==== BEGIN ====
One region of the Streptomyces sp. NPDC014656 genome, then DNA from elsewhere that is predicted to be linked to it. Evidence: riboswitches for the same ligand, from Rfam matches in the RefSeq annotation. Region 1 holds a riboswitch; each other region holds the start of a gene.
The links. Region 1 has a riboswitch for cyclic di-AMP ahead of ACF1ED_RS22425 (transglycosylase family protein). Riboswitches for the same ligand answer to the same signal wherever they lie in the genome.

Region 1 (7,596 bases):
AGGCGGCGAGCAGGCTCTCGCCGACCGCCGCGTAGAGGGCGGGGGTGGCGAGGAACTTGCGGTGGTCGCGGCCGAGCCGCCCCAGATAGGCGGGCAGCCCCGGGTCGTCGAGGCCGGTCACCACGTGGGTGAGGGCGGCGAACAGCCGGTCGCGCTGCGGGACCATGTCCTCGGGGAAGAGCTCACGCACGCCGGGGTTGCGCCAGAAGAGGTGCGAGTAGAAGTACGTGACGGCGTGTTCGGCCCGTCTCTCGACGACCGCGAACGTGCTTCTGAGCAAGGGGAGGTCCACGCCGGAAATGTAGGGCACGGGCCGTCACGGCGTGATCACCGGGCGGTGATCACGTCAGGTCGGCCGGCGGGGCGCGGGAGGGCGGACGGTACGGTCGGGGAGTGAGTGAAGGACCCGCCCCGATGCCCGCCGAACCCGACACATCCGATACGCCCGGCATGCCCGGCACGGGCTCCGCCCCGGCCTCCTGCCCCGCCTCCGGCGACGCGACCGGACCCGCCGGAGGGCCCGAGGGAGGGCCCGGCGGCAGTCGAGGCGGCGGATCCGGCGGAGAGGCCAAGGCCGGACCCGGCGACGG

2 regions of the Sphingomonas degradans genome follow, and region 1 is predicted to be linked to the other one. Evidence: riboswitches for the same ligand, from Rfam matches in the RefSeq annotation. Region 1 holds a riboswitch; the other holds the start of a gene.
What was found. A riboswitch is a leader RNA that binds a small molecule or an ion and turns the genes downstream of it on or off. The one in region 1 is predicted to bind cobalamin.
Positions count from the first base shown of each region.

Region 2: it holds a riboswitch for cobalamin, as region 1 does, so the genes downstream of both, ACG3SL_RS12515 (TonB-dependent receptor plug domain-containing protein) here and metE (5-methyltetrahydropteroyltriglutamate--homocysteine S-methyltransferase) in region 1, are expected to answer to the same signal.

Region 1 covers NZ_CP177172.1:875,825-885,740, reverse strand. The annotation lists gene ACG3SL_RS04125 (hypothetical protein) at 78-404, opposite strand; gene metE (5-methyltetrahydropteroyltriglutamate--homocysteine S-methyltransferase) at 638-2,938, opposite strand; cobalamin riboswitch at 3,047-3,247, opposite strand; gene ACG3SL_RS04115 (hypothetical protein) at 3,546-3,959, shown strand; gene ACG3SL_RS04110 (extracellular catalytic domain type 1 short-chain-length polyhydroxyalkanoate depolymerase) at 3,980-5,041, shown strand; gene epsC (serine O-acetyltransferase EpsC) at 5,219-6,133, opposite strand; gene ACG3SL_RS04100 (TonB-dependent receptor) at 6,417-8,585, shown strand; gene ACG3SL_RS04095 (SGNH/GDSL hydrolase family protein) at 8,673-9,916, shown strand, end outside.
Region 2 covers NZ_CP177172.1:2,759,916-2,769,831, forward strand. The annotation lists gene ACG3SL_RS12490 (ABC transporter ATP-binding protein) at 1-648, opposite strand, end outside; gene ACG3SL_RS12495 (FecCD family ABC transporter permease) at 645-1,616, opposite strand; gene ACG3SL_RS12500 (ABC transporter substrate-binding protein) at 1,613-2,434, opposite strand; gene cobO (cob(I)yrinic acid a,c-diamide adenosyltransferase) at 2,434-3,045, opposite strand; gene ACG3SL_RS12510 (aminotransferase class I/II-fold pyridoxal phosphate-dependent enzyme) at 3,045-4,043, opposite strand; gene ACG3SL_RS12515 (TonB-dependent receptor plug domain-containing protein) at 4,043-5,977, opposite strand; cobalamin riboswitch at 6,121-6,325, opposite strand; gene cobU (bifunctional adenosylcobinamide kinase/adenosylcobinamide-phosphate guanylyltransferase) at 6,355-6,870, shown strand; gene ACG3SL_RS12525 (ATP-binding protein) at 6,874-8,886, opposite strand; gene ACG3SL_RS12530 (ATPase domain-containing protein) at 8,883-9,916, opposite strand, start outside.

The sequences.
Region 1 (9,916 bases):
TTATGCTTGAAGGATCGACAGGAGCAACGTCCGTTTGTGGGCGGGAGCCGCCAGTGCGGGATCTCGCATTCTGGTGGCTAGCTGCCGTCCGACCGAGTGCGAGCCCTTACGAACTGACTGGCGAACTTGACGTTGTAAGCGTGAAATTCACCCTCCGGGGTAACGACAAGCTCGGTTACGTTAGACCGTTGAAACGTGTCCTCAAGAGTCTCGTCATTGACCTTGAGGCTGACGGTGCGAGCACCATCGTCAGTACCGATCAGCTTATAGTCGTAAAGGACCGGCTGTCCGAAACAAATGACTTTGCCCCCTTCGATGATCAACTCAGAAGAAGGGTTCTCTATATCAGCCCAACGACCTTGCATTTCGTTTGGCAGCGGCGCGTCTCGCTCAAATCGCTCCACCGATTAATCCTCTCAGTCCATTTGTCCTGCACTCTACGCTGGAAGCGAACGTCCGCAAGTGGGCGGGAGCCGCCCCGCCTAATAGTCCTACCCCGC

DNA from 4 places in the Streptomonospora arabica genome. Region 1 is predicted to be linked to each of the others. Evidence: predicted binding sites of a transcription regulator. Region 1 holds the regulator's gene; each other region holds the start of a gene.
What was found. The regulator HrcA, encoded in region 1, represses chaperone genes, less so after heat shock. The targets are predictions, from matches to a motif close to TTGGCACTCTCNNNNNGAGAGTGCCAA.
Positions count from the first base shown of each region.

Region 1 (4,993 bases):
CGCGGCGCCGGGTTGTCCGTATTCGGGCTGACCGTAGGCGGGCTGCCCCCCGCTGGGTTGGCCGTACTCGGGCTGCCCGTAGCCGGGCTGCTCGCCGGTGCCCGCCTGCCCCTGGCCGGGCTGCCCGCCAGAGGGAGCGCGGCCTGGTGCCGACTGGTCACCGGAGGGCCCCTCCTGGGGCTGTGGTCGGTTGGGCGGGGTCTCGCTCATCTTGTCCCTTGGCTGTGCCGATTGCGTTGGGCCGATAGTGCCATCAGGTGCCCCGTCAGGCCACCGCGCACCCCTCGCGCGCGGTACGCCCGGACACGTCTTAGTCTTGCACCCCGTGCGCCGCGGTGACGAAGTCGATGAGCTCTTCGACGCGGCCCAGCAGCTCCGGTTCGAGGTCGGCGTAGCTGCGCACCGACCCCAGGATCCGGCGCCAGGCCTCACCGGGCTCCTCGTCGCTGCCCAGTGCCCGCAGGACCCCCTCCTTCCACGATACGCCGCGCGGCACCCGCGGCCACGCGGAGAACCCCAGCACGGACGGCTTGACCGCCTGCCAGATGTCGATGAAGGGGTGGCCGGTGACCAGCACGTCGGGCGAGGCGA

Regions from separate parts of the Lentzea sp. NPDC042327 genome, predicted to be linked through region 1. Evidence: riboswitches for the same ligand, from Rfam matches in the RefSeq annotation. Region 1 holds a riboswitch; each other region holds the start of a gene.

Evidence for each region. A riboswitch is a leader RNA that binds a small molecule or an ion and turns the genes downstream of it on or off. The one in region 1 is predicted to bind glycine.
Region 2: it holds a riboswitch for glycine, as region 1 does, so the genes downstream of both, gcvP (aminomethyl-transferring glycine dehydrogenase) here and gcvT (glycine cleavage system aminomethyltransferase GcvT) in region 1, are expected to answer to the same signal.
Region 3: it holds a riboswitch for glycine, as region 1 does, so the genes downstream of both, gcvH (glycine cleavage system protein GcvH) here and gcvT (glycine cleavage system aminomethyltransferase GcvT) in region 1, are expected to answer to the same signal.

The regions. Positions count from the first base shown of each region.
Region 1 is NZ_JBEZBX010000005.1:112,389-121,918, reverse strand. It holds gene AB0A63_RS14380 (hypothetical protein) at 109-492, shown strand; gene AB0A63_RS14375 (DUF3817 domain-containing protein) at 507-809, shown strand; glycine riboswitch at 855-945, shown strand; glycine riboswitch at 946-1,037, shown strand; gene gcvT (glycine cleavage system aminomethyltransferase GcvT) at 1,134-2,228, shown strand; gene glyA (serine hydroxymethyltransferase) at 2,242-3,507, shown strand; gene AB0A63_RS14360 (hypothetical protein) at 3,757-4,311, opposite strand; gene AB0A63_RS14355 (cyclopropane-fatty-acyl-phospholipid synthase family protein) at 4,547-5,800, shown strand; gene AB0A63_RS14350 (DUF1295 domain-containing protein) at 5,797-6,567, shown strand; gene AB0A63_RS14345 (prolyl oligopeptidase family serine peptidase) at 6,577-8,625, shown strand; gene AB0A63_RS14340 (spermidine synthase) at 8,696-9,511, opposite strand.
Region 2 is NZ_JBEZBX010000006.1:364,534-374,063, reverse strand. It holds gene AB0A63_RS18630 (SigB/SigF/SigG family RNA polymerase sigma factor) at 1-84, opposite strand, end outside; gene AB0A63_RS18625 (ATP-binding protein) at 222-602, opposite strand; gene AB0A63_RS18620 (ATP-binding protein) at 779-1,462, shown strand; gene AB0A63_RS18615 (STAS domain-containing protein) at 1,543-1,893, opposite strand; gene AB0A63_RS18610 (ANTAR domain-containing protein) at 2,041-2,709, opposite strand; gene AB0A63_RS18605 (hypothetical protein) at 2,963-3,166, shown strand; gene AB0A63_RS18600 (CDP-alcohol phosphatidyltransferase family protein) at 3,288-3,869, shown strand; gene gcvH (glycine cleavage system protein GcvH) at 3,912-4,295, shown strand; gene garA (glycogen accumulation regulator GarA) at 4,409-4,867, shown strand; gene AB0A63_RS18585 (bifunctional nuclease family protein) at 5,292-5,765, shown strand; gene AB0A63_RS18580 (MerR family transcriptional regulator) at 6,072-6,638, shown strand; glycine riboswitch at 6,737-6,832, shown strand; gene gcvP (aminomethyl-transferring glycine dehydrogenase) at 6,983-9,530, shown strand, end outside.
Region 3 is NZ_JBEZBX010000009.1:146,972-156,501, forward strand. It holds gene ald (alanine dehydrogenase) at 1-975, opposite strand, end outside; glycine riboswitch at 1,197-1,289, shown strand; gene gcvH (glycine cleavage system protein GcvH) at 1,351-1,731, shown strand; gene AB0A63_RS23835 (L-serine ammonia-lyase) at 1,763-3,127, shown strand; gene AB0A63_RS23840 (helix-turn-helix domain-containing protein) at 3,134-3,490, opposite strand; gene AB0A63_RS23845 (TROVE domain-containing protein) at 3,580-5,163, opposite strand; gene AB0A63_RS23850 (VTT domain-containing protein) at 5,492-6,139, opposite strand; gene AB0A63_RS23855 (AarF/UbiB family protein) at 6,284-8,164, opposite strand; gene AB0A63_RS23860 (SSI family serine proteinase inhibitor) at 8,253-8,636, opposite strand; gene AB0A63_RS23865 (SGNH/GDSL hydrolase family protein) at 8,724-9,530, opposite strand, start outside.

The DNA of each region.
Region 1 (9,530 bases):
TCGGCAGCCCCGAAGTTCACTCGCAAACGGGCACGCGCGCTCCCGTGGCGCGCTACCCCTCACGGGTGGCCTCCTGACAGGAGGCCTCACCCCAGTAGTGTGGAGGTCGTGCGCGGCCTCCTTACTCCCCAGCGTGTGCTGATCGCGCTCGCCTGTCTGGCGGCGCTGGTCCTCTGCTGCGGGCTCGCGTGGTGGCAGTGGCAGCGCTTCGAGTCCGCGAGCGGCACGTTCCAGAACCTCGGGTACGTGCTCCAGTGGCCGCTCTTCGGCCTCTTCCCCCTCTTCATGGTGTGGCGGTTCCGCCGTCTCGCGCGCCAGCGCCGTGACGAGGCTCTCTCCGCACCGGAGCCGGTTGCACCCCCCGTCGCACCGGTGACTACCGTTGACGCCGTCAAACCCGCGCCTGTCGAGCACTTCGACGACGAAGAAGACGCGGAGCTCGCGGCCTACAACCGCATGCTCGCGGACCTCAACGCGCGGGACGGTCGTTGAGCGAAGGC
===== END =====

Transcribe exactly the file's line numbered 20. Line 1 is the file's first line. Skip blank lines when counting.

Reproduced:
Evidence for each region. A riboswitch is a leader RNA that binds a small molecule or an ion and turns the genes downstream of it on or off. The one in region 1 is predicted to bind glycine.